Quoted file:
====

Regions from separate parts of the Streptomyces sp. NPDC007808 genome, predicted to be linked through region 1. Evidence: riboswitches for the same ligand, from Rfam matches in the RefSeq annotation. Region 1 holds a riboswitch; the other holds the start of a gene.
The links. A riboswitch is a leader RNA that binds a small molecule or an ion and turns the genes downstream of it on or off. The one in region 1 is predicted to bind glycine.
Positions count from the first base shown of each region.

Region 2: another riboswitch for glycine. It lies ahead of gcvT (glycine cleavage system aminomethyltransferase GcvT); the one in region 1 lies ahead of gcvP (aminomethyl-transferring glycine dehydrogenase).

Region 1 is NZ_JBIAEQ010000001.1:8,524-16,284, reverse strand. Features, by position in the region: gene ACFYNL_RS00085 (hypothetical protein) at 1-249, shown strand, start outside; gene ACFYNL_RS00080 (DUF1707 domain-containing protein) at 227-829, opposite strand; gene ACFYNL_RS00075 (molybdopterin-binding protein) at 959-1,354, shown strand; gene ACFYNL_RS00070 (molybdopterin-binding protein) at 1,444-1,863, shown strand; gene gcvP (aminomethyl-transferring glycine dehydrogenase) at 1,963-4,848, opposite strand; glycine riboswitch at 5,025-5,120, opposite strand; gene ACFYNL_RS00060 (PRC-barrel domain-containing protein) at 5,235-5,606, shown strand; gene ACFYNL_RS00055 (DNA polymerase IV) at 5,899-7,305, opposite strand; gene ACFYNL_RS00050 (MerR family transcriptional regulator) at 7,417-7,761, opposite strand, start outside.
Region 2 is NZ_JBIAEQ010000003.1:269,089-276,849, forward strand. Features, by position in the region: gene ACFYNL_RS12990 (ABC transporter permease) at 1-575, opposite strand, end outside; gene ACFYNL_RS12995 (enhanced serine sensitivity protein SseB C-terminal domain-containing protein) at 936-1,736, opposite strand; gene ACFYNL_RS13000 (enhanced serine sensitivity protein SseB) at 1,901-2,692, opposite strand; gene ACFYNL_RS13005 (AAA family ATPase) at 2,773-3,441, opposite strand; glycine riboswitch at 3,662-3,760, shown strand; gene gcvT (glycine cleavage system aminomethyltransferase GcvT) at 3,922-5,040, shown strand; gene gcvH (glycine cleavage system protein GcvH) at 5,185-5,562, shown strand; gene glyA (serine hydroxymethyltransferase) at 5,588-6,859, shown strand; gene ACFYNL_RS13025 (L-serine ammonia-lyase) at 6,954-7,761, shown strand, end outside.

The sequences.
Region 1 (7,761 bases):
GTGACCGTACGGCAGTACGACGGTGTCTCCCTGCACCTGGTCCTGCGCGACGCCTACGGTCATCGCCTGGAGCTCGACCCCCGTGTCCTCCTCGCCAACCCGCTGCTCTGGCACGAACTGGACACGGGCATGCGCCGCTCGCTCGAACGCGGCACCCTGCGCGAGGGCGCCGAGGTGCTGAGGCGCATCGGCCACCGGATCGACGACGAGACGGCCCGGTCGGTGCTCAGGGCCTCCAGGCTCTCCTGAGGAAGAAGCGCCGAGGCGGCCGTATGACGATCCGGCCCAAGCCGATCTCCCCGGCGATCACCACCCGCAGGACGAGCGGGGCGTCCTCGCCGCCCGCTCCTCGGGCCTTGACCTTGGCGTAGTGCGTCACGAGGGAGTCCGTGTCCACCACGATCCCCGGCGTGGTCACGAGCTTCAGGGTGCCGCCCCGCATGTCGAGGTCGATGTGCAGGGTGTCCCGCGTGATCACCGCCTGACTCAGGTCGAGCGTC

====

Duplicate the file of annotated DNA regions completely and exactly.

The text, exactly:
Regions from separate parts of the Streptomyces sp. NPDC007808 genome, predicted to be linked through region 1. Evidence: riboswitches for the same ligand, from Rfam matches in the RefSeq annotation. Region 1 holds a riboswitch; the other holds the start of a gene.
The links. A riboswitch is a leader RNA that binds a small molecule or an ion and turns the genes downstream of it on or off. The one in region 1 is predicted to bind glycine.
Positions count from the first base shown of each region.

Region 2: another riboswitch for glycine. It lies ahead of gcvT (glycine cleavage system aminomethyltransferase GcvT); the one in region 1 lies ahead of gcvP (aminomethyl-transferring glycine dehydrogenase).

Region 1 is NZ_JBIAEQ010000001.1:8,524-16,284, reverse strand. Features, by position in the region: gene ACFYNL_RS00085 (hypothetical protein) at 1-249, shown strand, start outside; gene ACFYNL_RS00080 (DUF1707 domain-containing protein) at 227-829, opposite strand; gene ACFYNL_RS00075 (molybdopterin-binding protein) at 959-1,354, shown strand; gene ACFYNL_RS00070 (molybdopterin-binding protein) at 1,444-1,863, shown strand; gene gcvP (aminomethyl-transferring glycine dehydrogenase) at 1,963-4,848, opposite strand; glycine riboswitch at 5,025-5,120, opposite strand; gene ACFYNL_RS00060 (PRC-barrel domain-containing protein) at 5,235-5,606, shown strand; gene ACFYNL_RS00055 (DNA polymerase IV) at 5,899-7,305, opposite strand; gene ACFYNL_RS00050 (MerR family transcriptional regulator) at 7,417-7,761, opposite strand, start outside.
Region 2 is NZ_JBIAEQ010000003.1:269,089-276,849, forward strand. Features, by position in the region: gene ACFYNL_RS12990 (ABC transporter permease) at 1-575, opposite strand, end outside; gene ACFYNL_RS12995 (enhanced serine sensitivity protein SseB C-terminal domain-containing protein) at 936-1,736, opposite strand; gene ACFYNL_RS13000 (enhanced serine sensitivity protein SseB) at 1,901-2,692, opposite strand; gene ACFYNL_RS13005 (AAA family ATPase) at 2,773-3,441, opposite strand; glycine riboswitch at 3,662-3,760, shown strand; gene gcvT (glycine cleavage system aminomethyltransferase GcvT) at 3,922-5,040, shown strand; gene gcvH (glycine cleavage system protein GcvH) at 5,185-5,562, shown strand; gene glyA (serine hydroxymethyltransferase) at 5,588-6,859, shown strand; gene ACFYNL_RS13025 (L-serine ammonia-lyase) at 6,954-7,761, shown strand, end outside.

The sequences.
Region 1 (7,761 bases):
GTGACCGTACGGCAGTACGACGGTGTCTCCCTGCACCTGGTCCTGCGCGACGCCTACGGTCATCGCCTGGAGCTCGACCCCCGTGTCCTCCTCGCCAACCCGCTGCTCTGGCACGAACTGGACACGGGCATGCGCCGCTCGCTCGAACGCGGCACCCTGCGCGAGGGCGCCGAGGTGCTGAGGCGCATCGGCCACCGGATCGACGACGAGACGGCCCGGTCGGTGCTCAGGGCCTCCAGGCTCTCCTGAGGAAGAAGCGCCGAGGCGGCCGTATGACGATCCGGCCCAAGCCGATCTCCCCGGCGATCACCACCCGCAGGACGAGCGGGGCGTCCTCGCCGCCCGCTCCTCGGGCCTTGACCTTGGCGTAGTGCGTCACGAGGGAGTCCGTGTCCACCACGATCCCCGGCGTGGTCACGAGCTTCAGGGTGCCGCCCCGCATGTCGAGGTCGATGTGCAGGGTGTCCCGCGTGATCACCGCCTGACTCAGGTCGAGCGTC